Infrastructure funding supports cutting-edge research

Students at the University of Adelaide's North Terrace campus

Five University of Adelaide projects have received more than $8 million in funding from the Australian Research Council’s Linkage Infrastructure, Equipment and Facilities (LIEF) grant scheme.

A hydrogen storage facility, a chemistry study system and a site for biotech plants are among five University of Adelaide projects that have received more than $8 million in funding from the Australian Research Council’s Linkage Infrastructure, Equipment and Facilities (LIEF) grant scheme.

The LIEF scheme provides funding for acquisition for key research equipment and infrastructure, allowing Australian researchers to undertake excellent basic and applied research and training.

It also prioritises collaboration and cooperative initiatives to allow Australian researchers access to expensive facilities nationally and internationally.

Professor Anton Middelberg, University of Adelaide Deputy Vice-Chancellor (Research), said it was a great result for the University.

“This vital funding will allow our researchers – in collaboration with their colleagues from other institutions - to continue to be world-leaders in innovation and developing cutting-edge technology,” Professor Middelberg said.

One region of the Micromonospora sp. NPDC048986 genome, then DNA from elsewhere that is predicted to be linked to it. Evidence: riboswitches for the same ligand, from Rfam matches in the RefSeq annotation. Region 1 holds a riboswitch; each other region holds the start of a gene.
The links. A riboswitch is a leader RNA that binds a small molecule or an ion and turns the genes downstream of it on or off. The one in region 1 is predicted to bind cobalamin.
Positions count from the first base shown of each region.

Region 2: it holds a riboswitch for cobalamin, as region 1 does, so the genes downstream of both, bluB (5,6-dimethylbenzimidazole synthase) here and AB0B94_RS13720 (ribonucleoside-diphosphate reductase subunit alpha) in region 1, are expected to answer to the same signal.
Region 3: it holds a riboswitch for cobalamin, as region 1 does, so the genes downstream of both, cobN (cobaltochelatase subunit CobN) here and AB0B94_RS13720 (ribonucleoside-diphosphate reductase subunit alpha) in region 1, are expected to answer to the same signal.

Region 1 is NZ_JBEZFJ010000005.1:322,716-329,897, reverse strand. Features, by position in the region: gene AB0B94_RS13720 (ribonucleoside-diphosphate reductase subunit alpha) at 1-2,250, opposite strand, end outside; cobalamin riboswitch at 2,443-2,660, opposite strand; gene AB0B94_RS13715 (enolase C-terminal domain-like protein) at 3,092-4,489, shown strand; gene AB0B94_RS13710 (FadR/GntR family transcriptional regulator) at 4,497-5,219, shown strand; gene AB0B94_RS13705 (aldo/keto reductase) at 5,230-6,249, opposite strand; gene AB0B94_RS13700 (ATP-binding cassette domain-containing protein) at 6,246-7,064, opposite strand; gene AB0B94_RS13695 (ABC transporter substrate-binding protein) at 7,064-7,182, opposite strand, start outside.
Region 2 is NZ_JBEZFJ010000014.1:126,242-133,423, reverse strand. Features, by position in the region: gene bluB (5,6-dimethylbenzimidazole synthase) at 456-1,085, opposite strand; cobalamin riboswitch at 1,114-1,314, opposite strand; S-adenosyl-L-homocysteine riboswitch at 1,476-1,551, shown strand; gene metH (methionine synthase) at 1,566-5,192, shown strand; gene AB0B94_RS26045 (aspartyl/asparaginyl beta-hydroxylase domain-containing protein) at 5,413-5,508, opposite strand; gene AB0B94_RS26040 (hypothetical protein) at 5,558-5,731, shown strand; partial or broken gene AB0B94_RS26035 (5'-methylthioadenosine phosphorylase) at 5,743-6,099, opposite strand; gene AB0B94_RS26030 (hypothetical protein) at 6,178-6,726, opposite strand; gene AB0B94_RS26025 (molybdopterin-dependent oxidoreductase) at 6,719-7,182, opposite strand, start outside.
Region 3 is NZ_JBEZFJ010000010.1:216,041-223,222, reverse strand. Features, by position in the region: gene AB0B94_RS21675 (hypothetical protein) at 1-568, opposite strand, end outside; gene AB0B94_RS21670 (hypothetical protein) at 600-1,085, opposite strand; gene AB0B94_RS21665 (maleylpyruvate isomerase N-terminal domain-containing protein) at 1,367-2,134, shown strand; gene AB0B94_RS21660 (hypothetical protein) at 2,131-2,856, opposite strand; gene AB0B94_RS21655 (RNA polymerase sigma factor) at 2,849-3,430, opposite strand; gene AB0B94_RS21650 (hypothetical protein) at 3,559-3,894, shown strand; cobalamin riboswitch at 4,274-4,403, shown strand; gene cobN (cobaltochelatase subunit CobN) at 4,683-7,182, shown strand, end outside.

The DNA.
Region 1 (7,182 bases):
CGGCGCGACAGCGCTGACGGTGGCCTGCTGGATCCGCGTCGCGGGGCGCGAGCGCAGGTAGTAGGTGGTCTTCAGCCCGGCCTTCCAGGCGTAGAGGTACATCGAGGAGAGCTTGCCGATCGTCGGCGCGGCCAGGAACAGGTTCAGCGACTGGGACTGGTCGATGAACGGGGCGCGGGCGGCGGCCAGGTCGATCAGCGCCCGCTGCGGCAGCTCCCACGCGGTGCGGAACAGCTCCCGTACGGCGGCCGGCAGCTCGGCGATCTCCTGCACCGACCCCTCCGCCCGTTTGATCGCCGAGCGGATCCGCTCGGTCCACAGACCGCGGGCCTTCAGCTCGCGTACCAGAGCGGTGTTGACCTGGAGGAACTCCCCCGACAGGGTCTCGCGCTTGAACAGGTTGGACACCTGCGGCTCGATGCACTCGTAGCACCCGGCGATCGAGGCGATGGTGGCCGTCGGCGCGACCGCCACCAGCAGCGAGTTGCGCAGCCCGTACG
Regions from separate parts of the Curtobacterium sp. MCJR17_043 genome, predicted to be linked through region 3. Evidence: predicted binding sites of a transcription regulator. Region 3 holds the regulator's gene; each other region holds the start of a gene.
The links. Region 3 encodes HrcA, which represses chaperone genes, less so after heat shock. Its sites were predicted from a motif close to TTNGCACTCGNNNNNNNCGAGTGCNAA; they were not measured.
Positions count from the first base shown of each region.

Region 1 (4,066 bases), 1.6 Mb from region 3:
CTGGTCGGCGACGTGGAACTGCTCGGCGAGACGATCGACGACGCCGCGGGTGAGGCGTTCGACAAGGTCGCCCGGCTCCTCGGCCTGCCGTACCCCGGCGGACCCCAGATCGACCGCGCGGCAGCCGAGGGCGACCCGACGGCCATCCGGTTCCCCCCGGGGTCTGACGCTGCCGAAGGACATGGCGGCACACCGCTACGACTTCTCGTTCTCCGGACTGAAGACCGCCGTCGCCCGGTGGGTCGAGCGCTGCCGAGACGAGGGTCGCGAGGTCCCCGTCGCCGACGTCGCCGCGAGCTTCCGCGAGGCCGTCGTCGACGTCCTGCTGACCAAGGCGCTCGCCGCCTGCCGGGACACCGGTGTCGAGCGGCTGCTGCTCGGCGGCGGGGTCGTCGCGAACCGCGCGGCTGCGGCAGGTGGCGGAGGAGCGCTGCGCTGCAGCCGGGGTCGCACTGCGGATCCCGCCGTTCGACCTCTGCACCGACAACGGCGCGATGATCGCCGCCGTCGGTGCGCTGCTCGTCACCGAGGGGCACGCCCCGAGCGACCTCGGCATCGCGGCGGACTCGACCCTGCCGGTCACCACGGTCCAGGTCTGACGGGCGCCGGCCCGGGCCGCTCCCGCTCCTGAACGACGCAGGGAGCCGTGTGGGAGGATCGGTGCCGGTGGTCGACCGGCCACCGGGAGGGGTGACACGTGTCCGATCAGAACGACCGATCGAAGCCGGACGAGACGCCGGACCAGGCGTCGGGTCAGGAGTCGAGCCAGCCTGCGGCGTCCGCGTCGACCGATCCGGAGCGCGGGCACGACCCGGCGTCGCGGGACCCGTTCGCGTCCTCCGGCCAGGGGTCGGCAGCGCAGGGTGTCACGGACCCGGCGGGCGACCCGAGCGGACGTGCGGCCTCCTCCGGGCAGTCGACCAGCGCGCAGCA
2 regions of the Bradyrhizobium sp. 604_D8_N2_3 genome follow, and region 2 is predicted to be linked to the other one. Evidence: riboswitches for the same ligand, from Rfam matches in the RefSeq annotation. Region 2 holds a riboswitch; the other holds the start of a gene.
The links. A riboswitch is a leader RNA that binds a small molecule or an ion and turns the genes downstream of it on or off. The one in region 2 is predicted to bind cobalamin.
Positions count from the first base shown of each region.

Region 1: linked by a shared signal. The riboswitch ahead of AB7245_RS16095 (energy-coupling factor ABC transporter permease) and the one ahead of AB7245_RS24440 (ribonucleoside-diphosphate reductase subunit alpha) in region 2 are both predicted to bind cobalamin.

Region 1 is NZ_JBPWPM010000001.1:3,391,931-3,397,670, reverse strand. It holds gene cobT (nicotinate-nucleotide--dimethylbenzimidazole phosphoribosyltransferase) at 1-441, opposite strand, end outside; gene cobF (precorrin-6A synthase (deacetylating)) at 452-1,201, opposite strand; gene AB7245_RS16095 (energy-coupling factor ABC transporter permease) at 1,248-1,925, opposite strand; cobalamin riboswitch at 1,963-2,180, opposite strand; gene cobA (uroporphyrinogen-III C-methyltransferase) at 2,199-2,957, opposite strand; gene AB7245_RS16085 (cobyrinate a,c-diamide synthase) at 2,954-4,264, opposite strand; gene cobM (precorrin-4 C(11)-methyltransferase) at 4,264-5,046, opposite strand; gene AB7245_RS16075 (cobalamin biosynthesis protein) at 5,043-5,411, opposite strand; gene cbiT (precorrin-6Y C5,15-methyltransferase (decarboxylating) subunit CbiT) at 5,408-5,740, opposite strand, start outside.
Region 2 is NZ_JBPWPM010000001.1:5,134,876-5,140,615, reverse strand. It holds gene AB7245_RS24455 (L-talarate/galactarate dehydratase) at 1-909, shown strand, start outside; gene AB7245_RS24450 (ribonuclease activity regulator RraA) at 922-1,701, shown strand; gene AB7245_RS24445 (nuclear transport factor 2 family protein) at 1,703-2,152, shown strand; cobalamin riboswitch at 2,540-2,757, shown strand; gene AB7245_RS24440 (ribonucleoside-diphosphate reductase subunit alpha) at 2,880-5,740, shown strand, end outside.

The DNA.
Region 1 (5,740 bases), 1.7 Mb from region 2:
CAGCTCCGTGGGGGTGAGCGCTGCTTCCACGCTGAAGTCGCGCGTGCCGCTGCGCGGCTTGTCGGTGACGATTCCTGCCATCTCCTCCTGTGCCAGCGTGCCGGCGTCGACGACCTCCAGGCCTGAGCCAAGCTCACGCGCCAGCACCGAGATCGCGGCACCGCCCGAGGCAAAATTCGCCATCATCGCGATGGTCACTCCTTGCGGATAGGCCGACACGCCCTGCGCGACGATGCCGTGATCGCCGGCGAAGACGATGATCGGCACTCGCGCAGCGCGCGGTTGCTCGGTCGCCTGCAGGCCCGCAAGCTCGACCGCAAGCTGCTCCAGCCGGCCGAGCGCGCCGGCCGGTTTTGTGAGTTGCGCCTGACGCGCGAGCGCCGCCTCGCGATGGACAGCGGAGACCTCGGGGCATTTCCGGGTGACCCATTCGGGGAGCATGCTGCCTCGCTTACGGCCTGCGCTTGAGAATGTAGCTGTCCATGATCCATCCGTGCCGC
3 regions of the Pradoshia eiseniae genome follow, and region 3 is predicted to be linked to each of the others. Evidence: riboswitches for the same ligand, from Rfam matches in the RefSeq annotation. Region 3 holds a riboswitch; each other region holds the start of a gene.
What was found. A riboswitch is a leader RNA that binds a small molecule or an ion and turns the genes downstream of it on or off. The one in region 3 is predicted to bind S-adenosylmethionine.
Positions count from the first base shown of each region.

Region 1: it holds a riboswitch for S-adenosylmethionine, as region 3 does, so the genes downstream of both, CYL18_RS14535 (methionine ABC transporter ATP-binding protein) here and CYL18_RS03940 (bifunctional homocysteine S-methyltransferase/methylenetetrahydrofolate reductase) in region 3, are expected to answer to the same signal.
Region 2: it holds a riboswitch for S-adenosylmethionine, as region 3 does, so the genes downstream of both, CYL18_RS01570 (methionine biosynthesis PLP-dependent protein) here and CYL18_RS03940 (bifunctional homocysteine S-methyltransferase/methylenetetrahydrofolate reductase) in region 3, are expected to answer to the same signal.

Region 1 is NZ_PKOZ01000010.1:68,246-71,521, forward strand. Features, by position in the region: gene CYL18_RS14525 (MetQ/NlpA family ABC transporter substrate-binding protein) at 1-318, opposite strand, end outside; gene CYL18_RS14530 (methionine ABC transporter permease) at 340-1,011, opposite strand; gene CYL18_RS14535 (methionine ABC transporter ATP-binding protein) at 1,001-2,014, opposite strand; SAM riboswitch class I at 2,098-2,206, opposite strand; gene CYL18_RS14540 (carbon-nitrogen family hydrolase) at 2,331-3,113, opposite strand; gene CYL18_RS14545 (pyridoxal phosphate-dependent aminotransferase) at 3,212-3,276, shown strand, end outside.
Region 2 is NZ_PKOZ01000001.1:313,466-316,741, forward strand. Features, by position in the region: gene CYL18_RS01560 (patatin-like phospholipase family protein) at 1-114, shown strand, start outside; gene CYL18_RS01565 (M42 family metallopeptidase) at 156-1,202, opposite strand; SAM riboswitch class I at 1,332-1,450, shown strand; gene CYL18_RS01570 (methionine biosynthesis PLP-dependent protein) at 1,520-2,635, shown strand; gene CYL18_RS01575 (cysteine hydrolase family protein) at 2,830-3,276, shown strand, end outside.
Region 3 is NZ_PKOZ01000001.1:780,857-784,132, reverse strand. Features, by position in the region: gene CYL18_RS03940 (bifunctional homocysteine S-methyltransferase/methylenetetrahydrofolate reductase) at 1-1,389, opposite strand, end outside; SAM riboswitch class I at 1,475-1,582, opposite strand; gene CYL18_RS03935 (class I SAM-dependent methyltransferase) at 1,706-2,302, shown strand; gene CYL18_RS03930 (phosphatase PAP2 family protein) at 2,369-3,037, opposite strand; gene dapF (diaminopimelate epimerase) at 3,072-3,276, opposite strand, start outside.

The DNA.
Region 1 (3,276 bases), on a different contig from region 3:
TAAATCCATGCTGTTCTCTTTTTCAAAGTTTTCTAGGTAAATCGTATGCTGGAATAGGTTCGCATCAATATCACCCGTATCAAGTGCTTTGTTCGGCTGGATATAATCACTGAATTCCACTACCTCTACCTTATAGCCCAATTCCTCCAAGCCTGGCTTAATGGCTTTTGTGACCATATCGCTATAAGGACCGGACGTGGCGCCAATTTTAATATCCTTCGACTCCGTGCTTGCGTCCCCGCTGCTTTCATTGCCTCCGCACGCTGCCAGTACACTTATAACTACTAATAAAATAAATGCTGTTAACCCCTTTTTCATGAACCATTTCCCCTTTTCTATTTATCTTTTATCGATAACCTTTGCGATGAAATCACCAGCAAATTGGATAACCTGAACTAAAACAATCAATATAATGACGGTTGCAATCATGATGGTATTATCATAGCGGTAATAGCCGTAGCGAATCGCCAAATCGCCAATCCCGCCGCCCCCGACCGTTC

“We couldn’t undertake these significant projects without the support of the Federal Government and the Australian Research Council, so we thank them for their investment.”

The five University of Adelaide projects to receive funding are:​​​​​​

  • Integrated facility for underground hydrogen storage research - the state-of-the-art facility will enable site-specific experiments on hydrogen flow in porous media. This will enable Australia to make technological breakthroughs in critical areas of the economy, such as clean energy. Chief investigator: Professor Pavel Bedrikovetski. Funding: $1,929,000.
  • A customised surface chemistry study system in realistic working condition - the project will support South Australia’s cutting-edge X-ray photoelectron spectroscopy (XPS) capabilities, driving innovative research on a wide range of functional materials. The purpose-built XPS will investigate chemical signatures of material surfaces with unprecedented accuracy, from ultrahigh vacuum to near ambient pressure. Chief investigator: Professor Zaiping Guo. Funding: $2,206,421.
  • Enabling the future of the Australian collider physics program – the project aims to fund the continuation of Australia’s experimental particle physics program to explore how the universe works at its fundamental level. Researchers study subatomic matter at the energy frontier at CERN’s Large Hadron Collider and the intensity frontier at Japan’s SuperKEKB collider. Chief investigator: Professor Paul Jackson. Funding: $2,827,000.
  • A multi-environment phenotyping site for biotech plants – the project will establish two unique facilities that aid evaluation of genetically modified or gene-edited crop plants and grain.  Chief investigator: Associate Professor Stuart Roy. Funding: $1,042,177.
  • Adaptive optics for advanced gravitational wave detectors – creating a full-scale facility for testing optical aberration correction schemes for the world’s gravitational wave detectors. Chief investigator: Professor David Ottaway. Funding: $460,000.
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